Detroit Employment Lawyers
Whether you have dedicated yourself to a particular company or organization for years or are interviewing for an entry-level position, you have a right to a safe, healthy work environment and equal opportunities and treatment. When you receive unfair treatment, are denied an opportunity, or are terminated based on race, national origin, religion, sex, disability, or another protected category, you may be a victim of unlawful employment discrimination.
Workplace discrimination and other employment violations can occur at all stages of the employment process, from hiring to termination. Proving that your employer — or potential employer — acted in a discriminatory or unethical manner can be challenging. With the help of an experienced Detroit employment attorney, however, you may be able to obtain substantial compensation for any damages suffered.
If you have been discriminated against at work or during the interview process, it is in your best interest to seek legal counsel from an attorney with extensive experience in employment discrimination cases. Contact the Michigan employment law team at Sommers Schwartz, P.C., today for a free and confidential consultation about your case.
Examples of Common Employment Violations
When a CEO, director, board member, supervisor, or manager abuses their position of power by discriminating against or harassing an employee or job applicant, they have violated employee rights, which may rise to the level of unlawful discrimination at the state and federal levels. In addition to discrimination based on race, age, pregnancy, color, genetic information, religion, sex, and national origin, other employment violations include:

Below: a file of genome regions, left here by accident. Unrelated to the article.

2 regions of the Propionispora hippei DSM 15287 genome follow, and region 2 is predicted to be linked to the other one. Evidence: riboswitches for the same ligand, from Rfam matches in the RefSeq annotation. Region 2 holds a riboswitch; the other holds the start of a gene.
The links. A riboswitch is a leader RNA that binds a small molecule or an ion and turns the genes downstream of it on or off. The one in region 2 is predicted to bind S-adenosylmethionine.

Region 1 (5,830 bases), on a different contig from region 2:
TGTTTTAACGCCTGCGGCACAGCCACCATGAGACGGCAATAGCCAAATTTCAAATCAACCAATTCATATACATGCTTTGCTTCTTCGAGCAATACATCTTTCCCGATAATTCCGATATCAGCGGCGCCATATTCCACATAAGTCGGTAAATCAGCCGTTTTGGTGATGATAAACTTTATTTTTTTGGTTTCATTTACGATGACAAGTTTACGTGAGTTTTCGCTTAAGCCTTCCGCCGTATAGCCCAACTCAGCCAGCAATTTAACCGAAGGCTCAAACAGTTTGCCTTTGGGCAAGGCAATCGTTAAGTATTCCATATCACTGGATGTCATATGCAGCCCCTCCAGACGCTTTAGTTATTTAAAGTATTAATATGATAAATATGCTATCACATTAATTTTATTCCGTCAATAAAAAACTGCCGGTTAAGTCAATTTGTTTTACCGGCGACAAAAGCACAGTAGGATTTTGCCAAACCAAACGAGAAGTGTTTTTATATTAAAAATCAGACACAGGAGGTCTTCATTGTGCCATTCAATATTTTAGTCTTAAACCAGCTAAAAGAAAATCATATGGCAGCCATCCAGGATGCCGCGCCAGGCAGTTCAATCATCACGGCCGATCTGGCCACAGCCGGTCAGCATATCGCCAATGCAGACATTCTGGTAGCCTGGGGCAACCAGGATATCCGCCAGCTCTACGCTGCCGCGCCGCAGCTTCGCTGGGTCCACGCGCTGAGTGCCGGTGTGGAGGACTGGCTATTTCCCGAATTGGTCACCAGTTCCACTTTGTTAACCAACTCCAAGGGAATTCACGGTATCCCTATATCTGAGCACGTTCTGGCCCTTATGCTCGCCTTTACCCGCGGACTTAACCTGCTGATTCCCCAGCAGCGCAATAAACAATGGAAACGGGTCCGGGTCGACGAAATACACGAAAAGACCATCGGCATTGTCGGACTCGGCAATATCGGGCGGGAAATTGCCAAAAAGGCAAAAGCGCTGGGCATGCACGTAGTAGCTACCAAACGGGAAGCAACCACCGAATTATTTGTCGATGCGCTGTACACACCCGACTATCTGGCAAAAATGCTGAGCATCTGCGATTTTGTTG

- Breaches of contract.
- Retaliation for reporting discrimination or whistleblowing.
- Unpaid overtime wages.
- Sexual harassment.
- Violations of the Family Medical Leave Act (FMLA).
Family Medical Leave Act
Under the Family and Medical Leave Act of 1993, covered employees may take time off work for up to 12 weeks during a 12-month period. As long as they return to work within the allowed time frame, employees’ positions should be held. When an employee’s paid time off doesn’t cover the duration of their time away from work, they can take unpaid leave.
Retaliation & Whistleblower Claims
Employers are prohibited from retaliating against employees or job applicants for reporting discrimination or blowing the whistle on unethical or discriminatory practices. The U.S. Equal Employment Opportunity Commission (EEOC) received 499 retaliation charges in Michigan in 2020 alone.
When employees or job applicants are treated unfairly based on race, national origin, religion, sex, disability, or another protected trait, they may be entitled to compensation for any damages suffered. Common damages in employment discrimination cases include:
- Lost income.
- Emotional pain and suffering.
- Hiring expenses.
- Legal fees.
- Punitive damages.
The Payment of Wages and Fringe Benefits Act was established in 1978 to ensure workers receive fair compensation and benefits. In addition to regulating hourly wages, commissions, and salaries, the Act regulates fringe benefits, such as sick pay and vacation pay. If you have a wage dispute with your employer or former employer, you must file the complaint within 12 months of the incident.
According to the Michigan Equal Opportunity Policy Guidance, all Michigan Worker Agencies (MWAs) must provide employees with safe work environments, free of harassment and discrimination. This includes sexual harassment. To ensure a safe work environment, employers must provide training on recognizing and reporting sexual harassment and other toxic workplace behaviors.